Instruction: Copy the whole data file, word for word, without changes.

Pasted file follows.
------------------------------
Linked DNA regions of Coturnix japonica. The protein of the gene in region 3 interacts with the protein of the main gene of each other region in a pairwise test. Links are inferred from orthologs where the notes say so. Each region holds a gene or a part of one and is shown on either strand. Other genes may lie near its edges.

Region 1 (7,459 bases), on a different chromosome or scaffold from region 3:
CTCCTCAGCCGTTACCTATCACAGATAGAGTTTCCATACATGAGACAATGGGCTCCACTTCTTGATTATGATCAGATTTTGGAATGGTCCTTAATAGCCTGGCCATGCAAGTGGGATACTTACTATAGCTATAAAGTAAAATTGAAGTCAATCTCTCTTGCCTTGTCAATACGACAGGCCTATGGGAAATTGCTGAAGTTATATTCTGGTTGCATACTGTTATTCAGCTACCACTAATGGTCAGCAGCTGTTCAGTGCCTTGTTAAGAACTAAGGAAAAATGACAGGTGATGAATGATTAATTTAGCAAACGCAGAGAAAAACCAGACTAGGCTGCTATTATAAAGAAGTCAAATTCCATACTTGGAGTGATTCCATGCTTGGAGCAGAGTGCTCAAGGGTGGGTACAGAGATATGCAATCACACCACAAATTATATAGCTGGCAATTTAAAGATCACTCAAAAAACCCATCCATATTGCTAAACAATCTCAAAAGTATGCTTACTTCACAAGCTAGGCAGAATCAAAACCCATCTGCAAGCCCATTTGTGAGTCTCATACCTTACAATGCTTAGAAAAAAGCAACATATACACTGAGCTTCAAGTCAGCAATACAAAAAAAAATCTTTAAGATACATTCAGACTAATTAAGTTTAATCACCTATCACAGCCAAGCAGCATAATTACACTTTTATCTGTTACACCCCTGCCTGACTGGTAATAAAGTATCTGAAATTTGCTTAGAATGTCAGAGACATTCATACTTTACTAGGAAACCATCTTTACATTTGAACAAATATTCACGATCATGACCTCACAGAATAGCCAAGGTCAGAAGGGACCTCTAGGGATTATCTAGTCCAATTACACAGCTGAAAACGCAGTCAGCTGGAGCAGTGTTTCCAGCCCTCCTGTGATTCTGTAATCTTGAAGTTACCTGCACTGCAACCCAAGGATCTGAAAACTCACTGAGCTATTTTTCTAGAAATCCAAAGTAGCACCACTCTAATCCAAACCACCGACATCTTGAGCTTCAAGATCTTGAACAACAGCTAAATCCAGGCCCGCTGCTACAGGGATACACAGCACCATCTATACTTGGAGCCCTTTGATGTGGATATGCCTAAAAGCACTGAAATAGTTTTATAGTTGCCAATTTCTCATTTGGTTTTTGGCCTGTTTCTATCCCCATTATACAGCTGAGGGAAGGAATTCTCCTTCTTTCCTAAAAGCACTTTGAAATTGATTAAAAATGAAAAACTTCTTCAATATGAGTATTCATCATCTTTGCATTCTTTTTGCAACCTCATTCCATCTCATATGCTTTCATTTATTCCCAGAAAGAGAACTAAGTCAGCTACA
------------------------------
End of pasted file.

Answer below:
Linked DNA regions of Coturnix japonica. The protein of the gene in region 3 interacts with the protein of the main gene of each other region in a pairwise test. Links are inferred from orthologs where the notes say so. Each region holds a gene or a part of one and is shown on either strand. Other genes may lie near its edges.

Region 1 (7,459 bases), on a different chromosome or scaffold from region 3:
CTCCTCAGCCGTTACCTATCACAGATAGAGTTTCCATACATGAGACAATGGGCTCCACTTCTTGATTATGATCAGATTTTGGAATGGTCCTTAATAGCCTGGCCATGCAAGTGGGATACTTACTATAGCTATAAAGTAAAATTGAAGTCAATCTCTCTTGCCTTGTCAATACGACAGGCCTATGGGAAATTGCTGAAGTTATATTCTGGTTGCATACTGTTATTCAGCTACCACTAATGGTCAGCAGCTGTTCAGTGCCTTGTTAAGAACTAAGGAAAAATGACAGGTGATGAATGATTAATTTAGCAAACGCAGAGAAAAACCAGACTAGGCTGCTATTATAAAGAAGTCAAATTCCATACTTGGAGTGATTCCATGCTTGGAGCAGAGTGCTCAAGGGTGGGTACAGAGATATGCAATCACACCACAAATTATATAGCTGGCAATTTAAAGATCACTCAAAAAACCCATCCATATTGCTAAACAATCTCAAAAGTATGCTTACTTCACAAGCTAGGCAGAATCAAAACCCATCTGCAAGCCCATTTGTGAGTCTCATACCTTACAATGCTTAGAAAAAAGCAACATATACACTGAGCTTCAAGTCAGCAATACAAAAAAAAATCTTTAAGATACATTCAGACTAATTAAGTTTAATCACCTATCACAGCCAAGCAGCATAATTACACTTTTATCTGTTACACCCCTGCCTGACTGGTAATAAAGTATCTGAAATTTGCTTAGAATGTCAGAGACATTCATACTTTACTAGGAAACCATCTTTACATTTGAACAAATATTCACGATCATGACCTCACAGAATAGCCAAGGTCAGAAGGGACCTCTAGGGATTATCTAGTCCAATTACACAGCTGAAAACGCAGTCAGCTGGAGCAGTGTTTCCAGCCCTCCTGTGATTCTGTAATCTTGAAGTTACCTGCACTGCAACCCAAGGATCTGAAAACTCACTGAGCTATTTTTCTAGAAATCCAAAGTAGCACCACTCTAATCCAAACCACCGACATCTTGAGCTTCAAGATCTTGAACAACAGCTAAATCCAGGCCCGCTGCTACAGGGATACACAGCACCATCTATACTTGGAGCCCTTTGATGTGGATATGCCTAAAAGCACTGAAATAGTTTTATAGTTGCCAATTTCTCATTTGGTTTTTGGCCTGTTTCTATCCCCATTATACAGCTGAGGGAAGGAATTCTCCTTCTTTCCTAAAAGCACTTTGAAATTGATTAAAAATGAAAAACTTCTTCAATATGAGTATTCATCATCTTTGCATTCTTTTTGCAACCTCATTCCATCTCATATGCTTTCATTTATTCCCAGAAAGAGAACTAAGTCAGCTACA